“This right about-face was, of course, much to the chagrin of his former deist friends who began to assail his new faith and allegiance. He became the butt of sharp ridicule and the subject of their mirth. But all this proved a blessing in disguise. He came to know their mode of attack and their processes of thought, as well as their arguments. This doubtless accounts for his later skill in successfully handling deists. He had considered every conceivable objection, more than his opponents were able to muster, and was unable to find one really valid objection to the Christian faith. Thus it was that his faith was established.” Ibid., 461.

“Miller publicly professed his faith in the religion which he had despised. But his infidel associates were not slow to bring forward all those arguments, which he himself had often urged, against the divine authority of the Scriptures. He was not then prepared to answer them; but he reasoned that if the Bible is a revelation from God, it must be consistent with itself; and that as it was given for man’s instruction, it must be adapted to his understanding. He determined to study the Scriptures for himself, and ascertain if every apparent contradiction could not be harmonized.” The Great Controversy, 319, 320.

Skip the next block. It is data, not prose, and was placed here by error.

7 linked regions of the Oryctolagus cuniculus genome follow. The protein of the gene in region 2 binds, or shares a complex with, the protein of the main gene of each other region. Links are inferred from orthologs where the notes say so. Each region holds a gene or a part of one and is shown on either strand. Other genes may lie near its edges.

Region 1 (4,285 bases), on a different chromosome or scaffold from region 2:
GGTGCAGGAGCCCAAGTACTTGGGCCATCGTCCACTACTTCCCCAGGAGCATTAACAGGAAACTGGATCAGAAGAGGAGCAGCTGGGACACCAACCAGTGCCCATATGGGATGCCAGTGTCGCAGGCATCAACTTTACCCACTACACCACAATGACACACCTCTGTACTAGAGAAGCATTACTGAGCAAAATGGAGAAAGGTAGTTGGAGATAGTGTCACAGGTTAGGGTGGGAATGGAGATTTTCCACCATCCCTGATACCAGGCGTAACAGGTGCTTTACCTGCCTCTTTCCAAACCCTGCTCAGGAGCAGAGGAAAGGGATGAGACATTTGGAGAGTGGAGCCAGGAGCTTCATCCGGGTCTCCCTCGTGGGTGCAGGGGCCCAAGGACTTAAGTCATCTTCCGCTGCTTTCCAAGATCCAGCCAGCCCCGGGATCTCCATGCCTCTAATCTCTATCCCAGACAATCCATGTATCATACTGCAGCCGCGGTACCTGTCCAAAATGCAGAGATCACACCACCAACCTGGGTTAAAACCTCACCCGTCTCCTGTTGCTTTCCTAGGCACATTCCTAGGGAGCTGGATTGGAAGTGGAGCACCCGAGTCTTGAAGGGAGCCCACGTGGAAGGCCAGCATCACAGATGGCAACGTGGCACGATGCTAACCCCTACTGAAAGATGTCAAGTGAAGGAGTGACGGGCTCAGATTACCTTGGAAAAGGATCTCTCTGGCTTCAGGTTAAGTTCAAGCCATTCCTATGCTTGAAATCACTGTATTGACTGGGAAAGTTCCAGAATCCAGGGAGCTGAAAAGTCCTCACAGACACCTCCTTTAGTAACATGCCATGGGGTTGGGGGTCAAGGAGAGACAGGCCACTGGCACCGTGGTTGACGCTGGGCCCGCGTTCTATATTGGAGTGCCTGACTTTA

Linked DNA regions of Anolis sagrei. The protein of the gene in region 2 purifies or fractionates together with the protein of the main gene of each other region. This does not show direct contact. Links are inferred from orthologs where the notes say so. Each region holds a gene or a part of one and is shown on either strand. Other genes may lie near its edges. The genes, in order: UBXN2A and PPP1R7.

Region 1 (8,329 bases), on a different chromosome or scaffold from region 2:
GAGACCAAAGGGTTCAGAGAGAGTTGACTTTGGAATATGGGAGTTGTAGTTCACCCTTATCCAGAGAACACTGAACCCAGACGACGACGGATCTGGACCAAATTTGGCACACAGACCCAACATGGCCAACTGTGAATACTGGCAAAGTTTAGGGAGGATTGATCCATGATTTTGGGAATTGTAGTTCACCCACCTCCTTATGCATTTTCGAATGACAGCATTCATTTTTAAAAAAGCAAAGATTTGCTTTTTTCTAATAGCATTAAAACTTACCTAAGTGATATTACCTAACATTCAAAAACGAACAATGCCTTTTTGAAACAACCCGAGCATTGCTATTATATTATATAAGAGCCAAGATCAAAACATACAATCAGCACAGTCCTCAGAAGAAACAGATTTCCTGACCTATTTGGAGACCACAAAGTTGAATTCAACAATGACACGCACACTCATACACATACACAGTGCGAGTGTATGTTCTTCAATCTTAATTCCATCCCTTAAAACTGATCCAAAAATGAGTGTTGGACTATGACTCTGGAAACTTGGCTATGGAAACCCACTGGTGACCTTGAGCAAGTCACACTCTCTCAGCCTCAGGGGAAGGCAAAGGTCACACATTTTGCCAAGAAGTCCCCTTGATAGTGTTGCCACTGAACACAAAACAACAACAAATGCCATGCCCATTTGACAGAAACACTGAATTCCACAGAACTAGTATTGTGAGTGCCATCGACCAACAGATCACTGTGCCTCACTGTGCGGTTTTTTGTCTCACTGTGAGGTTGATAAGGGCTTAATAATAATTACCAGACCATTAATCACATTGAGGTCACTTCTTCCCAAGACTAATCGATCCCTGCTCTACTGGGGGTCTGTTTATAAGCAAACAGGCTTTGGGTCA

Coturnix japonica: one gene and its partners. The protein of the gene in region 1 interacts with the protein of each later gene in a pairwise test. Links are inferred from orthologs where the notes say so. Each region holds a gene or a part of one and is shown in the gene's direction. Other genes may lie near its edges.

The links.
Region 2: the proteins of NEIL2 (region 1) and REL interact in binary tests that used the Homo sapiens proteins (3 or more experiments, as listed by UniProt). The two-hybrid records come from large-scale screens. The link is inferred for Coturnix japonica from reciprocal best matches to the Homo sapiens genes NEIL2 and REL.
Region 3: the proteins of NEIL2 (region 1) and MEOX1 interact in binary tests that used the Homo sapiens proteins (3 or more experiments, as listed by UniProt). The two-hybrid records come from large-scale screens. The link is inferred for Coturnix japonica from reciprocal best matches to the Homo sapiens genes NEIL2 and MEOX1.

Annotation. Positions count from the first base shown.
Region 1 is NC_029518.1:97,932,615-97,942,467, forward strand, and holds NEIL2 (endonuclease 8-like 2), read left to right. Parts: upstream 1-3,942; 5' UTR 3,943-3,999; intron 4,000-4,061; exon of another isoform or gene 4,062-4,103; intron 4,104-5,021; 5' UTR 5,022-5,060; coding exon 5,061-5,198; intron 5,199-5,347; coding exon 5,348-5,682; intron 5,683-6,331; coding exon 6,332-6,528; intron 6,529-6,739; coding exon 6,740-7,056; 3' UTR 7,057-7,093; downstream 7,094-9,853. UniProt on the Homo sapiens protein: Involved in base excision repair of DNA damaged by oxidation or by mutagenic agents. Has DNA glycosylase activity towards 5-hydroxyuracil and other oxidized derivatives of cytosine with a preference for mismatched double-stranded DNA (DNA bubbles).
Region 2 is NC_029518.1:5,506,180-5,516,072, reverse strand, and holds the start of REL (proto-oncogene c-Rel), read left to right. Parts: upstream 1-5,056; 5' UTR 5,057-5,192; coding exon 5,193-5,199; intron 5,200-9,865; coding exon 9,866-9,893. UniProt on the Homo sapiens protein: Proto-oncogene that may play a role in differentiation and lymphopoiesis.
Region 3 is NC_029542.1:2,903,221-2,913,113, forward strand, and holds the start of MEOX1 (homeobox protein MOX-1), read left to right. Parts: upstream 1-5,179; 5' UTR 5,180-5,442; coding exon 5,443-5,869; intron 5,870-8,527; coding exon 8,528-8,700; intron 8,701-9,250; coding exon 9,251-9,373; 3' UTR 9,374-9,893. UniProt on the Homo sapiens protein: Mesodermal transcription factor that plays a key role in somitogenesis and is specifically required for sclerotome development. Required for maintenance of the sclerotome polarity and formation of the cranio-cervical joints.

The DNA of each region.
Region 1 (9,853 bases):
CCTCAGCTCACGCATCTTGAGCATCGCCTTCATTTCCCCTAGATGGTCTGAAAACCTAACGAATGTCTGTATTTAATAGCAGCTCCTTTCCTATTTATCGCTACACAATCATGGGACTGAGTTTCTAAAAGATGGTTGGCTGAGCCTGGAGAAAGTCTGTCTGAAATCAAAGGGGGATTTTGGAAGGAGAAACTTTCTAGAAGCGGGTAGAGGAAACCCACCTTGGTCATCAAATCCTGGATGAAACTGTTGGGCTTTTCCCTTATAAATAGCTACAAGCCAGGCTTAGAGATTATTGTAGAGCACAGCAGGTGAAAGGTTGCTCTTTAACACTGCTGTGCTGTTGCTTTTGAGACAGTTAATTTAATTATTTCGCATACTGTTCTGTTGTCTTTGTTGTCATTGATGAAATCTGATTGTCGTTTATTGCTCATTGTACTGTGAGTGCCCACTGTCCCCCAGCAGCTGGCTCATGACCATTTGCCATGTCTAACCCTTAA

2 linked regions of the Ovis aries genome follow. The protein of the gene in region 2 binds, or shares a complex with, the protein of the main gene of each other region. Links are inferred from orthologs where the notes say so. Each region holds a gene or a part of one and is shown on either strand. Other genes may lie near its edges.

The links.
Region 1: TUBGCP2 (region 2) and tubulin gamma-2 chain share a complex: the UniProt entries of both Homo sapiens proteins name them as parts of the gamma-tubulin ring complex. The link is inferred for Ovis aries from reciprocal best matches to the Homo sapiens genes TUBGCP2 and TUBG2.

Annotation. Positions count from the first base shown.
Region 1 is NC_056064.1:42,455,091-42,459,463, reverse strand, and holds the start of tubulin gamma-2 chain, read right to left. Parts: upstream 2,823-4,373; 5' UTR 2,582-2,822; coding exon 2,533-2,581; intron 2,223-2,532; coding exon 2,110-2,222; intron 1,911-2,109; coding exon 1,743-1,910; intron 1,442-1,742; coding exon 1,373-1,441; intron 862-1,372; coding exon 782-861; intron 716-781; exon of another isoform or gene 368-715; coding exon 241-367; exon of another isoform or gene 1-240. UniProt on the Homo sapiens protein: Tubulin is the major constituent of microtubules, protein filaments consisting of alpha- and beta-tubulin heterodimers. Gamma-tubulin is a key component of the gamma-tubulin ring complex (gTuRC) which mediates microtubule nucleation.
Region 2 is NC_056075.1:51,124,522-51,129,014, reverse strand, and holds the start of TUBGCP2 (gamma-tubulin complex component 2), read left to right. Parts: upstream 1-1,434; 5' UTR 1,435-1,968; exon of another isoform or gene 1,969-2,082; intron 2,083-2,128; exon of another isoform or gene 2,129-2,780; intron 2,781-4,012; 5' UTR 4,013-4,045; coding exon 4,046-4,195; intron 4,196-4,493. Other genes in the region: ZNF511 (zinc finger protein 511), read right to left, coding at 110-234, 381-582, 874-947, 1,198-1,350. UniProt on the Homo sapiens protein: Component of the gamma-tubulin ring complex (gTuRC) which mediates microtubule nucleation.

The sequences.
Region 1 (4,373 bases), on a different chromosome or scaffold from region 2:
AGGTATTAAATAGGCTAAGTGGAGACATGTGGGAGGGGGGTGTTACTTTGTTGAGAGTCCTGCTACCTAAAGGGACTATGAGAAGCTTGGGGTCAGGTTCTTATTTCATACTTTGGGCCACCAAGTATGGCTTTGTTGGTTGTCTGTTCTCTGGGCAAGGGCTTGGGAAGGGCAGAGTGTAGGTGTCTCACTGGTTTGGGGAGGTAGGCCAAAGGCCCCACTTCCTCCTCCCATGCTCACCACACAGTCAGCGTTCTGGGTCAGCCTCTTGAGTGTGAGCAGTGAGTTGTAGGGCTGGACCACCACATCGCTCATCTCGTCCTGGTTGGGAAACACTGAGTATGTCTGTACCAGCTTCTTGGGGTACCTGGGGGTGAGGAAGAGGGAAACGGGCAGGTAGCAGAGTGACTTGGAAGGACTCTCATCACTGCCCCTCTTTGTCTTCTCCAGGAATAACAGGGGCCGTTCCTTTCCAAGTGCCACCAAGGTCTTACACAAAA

For the next two years the Bible became the center of his studies and meditation. He had discovered that God was a Being that he could trust. His unbelieving friends accused him of being blind in his faith, just as he had done to others while he was involved in Deism. He had gained great joy in propounding perplexing questions to Christians and triumphed over their discomfiture. Now he received the same and must meet the issue. His answer was to ask for time and he would harmonize the apparent contradictions. It was the challenges of the deists and his own desire to know the truth which drove him to earnestly study the Bible for himself.